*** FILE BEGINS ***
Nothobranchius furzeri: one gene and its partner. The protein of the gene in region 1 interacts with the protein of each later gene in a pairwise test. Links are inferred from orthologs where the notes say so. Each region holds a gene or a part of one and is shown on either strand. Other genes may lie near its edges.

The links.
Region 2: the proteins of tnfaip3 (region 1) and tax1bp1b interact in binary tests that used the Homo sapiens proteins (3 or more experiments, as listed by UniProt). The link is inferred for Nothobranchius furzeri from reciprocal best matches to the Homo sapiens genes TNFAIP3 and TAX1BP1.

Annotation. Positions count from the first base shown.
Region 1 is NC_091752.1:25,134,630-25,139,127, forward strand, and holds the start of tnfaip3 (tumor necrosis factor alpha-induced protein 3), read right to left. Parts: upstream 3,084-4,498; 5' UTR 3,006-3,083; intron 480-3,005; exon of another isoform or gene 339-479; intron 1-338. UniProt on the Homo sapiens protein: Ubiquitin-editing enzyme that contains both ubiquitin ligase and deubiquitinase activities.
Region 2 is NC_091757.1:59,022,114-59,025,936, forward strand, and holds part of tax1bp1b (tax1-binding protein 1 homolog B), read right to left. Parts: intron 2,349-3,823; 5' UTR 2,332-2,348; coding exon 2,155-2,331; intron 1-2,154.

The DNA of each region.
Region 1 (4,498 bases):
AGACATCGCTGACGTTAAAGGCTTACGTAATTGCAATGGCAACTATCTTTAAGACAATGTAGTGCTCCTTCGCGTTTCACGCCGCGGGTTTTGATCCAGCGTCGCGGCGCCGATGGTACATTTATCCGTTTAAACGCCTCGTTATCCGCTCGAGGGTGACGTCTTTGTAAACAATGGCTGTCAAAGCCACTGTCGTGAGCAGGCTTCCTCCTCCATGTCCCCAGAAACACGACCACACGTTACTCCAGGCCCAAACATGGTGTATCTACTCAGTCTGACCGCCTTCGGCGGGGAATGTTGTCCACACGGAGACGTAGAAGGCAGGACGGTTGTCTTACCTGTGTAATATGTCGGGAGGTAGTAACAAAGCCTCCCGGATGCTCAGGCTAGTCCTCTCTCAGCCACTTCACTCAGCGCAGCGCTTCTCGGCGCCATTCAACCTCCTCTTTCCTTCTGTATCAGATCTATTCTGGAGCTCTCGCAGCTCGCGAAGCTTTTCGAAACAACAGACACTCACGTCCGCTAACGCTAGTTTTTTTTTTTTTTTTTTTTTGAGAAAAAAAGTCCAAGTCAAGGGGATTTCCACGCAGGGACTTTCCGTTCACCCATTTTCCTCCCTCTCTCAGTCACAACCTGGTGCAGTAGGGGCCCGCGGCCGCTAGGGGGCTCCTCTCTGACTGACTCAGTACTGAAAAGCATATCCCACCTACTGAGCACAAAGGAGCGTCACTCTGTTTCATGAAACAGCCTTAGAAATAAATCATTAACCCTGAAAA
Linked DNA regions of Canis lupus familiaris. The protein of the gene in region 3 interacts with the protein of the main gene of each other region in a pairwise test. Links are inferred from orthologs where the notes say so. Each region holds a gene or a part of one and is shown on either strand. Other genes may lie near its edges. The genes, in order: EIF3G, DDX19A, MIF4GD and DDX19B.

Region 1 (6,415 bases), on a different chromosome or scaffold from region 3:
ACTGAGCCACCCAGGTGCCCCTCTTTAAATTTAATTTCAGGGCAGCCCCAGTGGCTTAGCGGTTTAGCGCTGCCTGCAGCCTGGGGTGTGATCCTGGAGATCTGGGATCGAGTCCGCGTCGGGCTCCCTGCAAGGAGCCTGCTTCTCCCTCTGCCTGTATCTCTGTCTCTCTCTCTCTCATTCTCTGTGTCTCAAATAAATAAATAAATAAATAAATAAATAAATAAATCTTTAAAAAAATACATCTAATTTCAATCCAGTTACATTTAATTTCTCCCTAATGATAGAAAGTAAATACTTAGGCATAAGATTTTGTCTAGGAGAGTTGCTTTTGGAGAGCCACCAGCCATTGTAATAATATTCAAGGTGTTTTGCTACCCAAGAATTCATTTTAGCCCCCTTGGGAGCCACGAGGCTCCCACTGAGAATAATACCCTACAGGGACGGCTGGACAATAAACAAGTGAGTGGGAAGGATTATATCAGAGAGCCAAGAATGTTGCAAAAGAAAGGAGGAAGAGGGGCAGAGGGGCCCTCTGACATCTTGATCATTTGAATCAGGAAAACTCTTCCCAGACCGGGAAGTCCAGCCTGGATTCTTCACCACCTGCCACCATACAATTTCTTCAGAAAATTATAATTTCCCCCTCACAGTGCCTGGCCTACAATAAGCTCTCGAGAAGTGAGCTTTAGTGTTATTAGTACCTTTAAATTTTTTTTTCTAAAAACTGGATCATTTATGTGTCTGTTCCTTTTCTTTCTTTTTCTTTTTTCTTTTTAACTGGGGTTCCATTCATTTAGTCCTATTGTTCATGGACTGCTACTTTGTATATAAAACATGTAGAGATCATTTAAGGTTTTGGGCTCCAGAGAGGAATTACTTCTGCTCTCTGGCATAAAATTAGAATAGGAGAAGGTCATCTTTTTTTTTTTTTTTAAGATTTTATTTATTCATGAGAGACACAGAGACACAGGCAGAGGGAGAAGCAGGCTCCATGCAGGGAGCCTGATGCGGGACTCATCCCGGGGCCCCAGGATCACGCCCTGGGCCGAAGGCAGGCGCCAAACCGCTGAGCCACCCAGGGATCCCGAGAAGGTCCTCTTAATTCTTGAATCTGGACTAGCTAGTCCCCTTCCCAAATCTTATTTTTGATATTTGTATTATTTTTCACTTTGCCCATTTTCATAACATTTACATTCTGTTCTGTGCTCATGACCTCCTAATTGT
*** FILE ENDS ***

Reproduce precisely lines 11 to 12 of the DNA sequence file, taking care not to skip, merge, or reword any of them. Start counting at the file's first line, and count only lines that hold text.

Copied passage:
Region 1 (6,415 bases), on a different chromosome or scaffold from region 3:
ACTGAGCCACCCAGGTGCCCCTCTTTAAATTTAATTTCAGGGCAGCCCCAGTGGCTTAGCGGTTTAGCGCTGCCTGCAGCCTGGGGTGTGATCCTGGAGATCTGGGATCGAGTCCGCGTCGGGCTCCCTGCAAGGAGCCTGCTTCTCCCTCTGCCTGTATCTCTGTCTCTCTCTCTCTCATTCTCTGTGTCTCAAATAAATAAATAAATAAATAAATAAATAAATAAATCTTTAAAAAAATACATCTAATTTCAATCCAGTTACATTTAATTTCTCCCTAATGATAGAAAGTAAATACTTAGGCATAAGATTTTGTCTAGGAGAGTTGCTTTTGGAGAGCCACCAGCCATTGTAATAATATTCAAGGTGTTTTGCTACCCAAGAATTCATTTTAGCCCCCTTGGGAGCCACGAGGCTCCCACTGAGAATAATACCCTACAGGGACGGCTGGACAATAAACAAGTGAGTGGGAAGGATTATATCAGAGAGCCAAGAATGTTGCAAAAGAAAGGAGGAAGAGGGGCAGAGGGGCCCTCTGACATCTTGATCATTTGAATCAGGAAAACTCTTCCCAGACCGGGAAGTCCAGCCTGGATTCTTCACCACCTGCCACCATACAATTTCTTCAGAAAATTATAATTTCCCCCTCACAGTGCCTGGCCTACAATAAGCTCTCGAGAAGTGAGCTTTAGTGTTATTAGTACCTTTAAATTTTTTTTTCTAAAAACTGGATCATTTATGTGTCTGTTCCTTTTCTTTCTTTTTCTTTTTTCTTTTTAACTGGGGTTCCATTCATTTAGTCCTATTGTTCATGGACTGCTACTTTGTATATAAAACATGTAGAGATCATTTAAGGTTTTGGGCTCCAGAGAGGAATTACTTCTGCTCTCTGGCATAAAATTAGAATAGGAGAAGGTCATCTTTTTTTTTTTTTTTAAGATTTTATTTATTCATGAGAGACACAGAGACACAGGCAGAGGGAGAAGCAGGCTCCATGCAGGGAGCCTGATGCGGGACTCATCCCGGGGCCCCAGGATCACGCCCTGGGCCGAAGGCAGGCGCCAAACCGCTGAGCCACCCAGGGATCCCGAGAAGGTCCTCTTAATTCTTGAATCTGGACTAGCTAGTCCCCTTCCCAAATCTTATTTTTGATATTTGTATTATTTTTCACTTTGCCCATTTTCATAACATTTACATTCTGTTCTGTGCTCATGACCTCCTAATTGT